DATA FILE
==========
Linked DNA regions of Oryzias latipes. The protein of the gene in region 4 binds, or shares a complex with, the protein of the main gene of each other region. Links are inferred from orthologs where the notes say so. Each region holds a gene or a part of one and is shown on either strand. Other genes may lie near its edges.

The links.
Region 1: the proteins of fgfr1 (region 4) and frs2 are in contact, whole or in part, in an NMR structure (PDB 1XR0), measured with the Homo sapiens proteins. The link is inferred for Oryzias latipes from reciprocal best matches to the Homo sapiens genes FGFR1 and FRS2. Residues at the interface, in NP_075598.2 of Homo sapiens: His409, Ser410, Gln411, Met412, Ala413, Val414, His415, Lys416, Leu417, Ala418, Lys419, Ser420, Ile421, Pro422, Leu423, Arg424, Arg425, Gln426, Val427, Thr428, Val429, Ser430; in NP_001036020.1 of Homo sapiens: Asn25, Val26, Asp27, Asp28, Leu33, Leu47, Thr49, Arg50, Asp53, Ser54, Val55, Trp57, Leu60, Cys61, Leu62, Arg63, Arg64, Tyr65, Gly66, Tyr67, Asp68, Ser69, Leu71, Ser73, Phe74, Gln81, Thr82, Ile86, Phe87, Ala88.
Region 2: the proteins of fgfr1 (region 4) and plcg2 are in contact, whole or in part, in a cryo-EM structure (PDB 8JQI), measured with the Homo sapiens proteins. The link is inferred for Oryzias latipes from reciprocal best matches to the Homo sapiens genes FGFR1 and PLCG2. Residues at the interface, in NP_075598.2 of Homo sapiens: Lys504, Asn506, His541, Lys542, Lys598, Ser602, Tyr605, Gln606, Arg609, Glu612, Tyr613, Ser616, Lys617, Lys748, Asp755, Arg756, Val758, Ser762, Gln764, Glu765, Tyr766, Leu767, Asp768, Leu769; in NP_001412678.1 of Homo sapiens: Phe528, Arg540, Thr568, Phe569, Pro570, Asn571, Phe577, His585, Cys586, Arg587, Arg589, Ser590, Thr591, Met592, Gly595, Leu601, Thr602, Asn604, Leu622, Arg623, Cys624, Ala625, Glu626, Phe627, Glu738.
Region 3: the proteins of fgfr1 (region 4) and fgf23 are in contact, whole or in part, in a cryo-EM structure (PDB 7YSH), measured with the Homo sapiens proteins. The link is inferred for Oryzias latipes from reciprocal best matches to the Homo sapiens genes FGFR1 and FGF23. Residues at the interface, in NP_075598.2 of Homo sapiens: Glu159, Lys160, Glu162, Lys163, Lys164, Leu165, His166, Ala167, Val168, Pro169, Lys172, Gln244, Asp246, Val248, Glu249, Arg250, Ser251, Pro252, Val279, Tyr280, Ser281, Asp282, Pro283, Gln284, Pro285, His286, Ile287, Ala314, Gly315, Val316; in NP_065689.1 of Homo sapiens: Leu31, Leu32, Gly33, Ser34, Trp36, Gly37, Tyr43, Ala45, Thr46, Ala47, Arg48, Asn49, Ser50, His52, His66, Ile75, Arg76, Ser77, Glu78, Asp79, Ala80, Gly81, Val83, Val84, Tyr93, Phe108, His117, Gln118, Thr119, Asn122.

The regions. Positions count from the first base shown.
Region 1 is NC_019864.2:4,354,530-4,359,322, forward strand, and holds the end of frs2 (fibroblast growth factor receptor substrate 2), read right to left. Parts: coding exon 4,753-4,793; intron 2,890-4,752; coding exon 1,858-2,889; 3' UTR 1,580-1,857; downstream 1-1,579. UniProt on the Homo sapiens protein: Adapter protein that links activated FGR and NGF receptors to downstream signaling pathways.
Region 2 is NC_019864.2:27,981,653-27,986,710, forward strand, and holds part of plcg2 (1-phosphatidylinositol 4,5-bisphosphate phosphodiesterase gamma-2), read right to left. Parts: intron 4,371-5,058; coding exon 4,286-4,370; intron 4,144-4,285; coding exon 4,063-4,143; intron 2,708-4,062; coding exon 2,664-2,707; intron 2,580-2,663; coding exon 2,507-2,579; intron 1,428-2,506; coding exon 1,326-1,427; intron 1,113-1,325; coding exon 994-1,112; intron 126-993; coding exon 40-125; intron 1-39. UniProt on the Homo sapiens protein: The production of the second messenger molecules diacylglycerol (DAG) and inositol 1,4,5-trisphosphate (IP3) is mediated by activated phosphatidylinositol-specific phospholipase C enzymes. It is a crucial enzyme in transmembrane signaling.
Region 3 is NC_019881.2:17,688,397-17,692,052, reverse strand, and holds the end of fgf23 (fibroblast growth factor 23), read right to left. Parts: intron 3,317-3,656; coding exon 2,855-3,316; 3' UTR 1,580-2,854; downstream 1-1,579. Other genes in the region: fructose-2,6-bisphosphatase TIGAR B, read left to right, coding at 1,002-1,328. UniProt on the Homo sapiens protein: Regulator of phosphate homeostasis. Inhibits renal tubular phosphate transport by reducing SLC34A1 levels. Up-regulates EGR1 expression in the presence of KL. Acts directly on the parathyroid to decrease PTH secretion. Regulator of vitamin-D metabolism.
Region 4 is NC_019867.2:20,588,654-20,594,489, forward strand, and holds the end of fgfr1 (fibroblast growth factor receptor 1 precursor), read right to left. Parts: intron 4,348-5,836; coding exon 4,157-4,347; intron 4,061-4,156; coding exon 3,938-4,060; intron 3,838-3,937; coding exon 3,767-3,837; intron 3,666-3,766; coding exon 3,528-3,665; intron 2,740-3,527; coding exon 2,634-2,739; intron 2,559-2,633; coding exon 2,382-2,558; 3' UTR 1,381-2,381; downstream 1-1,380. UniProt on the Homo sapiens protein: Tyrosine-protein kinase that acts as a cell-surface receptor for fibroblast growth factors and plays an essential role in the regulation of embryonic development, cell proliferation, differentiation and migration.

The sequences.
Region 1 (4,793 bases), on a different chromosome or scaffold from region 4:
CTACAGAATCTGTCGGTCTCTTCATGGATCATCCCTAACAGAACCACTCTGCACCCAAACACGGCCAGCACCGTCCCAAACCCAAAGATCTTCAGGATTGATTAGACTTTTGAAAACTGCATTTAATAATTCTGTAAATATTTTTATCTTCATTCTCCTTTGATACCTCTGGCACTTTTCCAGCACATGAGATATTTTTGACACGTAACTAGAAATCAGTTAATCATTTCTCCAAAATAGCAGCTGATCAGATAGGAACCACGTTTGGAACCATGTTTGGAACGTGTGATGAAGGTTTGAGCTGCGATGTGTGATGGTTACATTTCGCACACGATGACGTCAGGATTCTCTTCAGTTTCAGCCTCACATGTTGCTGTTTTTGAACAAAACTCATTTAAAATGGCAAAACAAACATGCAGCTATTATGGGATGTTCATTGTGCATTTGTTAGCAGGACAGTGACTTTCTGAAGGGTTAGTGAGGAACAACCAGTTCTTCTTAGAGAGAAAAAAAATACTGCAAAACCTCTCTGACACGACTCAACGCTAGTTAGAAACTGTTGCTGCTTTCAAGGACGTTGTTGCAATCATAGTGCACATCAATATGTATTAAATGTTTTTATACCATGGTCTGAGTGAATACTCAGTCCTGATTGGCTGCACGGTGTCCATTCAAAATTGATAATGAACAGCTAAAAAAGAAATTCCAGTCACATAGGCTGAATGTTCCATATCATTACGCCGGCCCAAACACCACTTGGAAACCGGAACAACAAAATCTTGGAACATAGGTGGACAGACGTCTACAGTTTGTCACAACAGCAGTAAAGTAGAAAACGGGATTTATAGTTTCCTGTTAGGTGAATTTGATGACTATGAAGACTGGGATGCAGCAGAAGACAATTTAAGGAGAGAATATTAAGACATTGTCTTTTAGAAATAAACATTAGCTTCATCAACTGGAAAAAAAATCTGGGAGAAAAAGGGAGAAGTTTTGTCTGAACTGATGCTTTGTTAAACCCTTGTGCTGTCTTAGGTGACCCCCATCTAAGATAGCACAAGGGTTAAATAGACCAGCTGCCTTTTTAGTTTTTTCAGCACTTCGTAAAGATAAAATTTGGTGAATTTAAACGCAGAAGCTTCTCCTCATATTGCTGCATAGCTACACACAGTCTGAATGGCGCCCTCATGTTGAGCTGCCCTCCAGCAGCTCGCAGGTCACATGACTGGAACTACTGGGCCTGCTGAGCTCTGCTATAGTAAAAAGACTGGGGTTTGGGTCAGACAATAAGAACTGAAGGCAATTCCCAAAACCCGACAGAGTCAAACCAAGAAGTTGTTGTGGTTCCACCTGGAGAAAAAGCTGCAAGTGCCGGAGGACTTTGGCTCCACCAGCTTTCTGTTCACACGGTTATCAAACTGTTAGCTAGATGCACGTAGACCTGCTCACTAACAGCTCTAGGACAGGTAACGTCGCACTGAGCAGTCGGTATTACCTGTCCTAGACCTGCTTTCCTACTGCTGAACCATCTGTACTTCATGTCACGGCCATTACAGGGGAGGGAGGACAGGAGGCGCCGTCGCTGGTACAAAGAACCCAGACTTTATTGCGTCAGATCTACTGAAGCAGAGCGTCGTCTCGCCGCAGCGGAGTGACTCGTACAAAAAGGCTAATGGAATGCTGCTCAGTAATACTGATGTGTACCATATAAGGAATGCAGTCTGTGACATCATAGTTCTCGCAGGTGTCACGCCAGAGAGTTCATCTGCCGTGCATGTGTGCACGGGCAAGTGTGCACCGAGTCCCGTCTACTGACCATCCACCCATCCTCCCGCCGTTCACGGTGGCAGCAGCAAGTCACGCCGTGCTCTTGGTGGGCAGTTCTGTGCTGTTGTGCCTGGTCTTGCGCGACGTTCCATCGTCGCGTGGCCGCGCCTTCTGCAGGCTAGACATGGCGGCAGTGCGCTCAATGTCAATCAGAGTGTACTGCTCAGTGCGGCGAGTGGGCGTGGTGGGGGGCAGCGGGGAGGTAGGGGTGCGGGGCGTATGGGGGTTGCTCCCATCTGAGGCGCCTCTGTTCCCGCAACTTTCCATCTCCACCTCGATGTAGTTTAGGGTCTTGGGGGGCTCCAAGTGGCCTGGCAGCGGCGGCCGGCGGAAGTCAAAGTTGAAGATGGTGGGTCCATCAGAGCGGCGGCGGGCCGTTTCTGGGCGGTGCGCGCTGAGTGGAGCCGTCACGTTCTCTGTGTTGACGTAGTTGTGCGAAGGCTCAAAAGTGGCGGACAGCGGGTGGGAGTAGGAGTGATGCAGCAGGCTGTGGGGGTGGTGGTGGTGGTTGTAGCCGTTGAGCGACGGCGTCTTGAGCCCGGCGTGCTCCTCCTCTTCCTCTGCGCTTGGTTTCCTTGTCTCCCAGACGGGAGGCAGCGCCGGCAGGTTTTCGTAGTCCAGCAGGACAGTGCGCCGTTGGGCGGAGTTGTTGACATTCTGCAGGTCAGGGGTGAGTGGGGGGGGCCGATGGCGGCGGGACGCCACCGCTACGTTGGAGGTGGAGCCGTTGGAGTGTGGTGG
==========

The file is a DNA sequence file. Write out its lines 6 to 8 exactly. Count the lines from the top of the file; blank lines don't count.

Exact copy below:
The regions. Positions count from the first base shown.
Region 1 is NC_019864.2:4,354,530-4,359,322, forward strand, and holds the end of frs2 (fibroblast growth factor receptor substrate 2), read right to left. Parts: coding exon 4,753-4,793; intron 2,890-4,752; coding exon 1,858-2,889; 3' UTR 1,580-1,857; downstream 1-1,579. UniProt on the Homo sapiens protein: Adapter protein that links activated FGR and NGF receptors to downstream signaling pathways.
Region 2 is NC_019864.2:27,981,653-27,986,710, forward strand, and holds part of plcg2 (1-phosphatidylinositol 4,5-bisphosphate phosphodiesterase gamma-2), read right to left. Parts: intron 4,371-5,058; coding exon 4,286-4,370; intron 4,144-4,285; coding exon 4,063-4,143; intron 2,708-4,062; coding exon 2,664-2,707; intron 2,580-2,663; coding exon 2,507-2,579; intron 1,428-2,506; coding exon 1,326-1,427; intron 1,113-1,325; coding exon 994-1,112; intron 126-993; coding exon 40-125; intron 1-39. UniProt on the Homo sapiens protein: The production of the second messenger molecules diacylglycerol (DAG) and inositol 1,4,5-trisphosphate (IP3) is mediated by activated phosphatidylinositol-specific phospholipase C enzymes. It is a crucial enzyme in transmembrane signaling.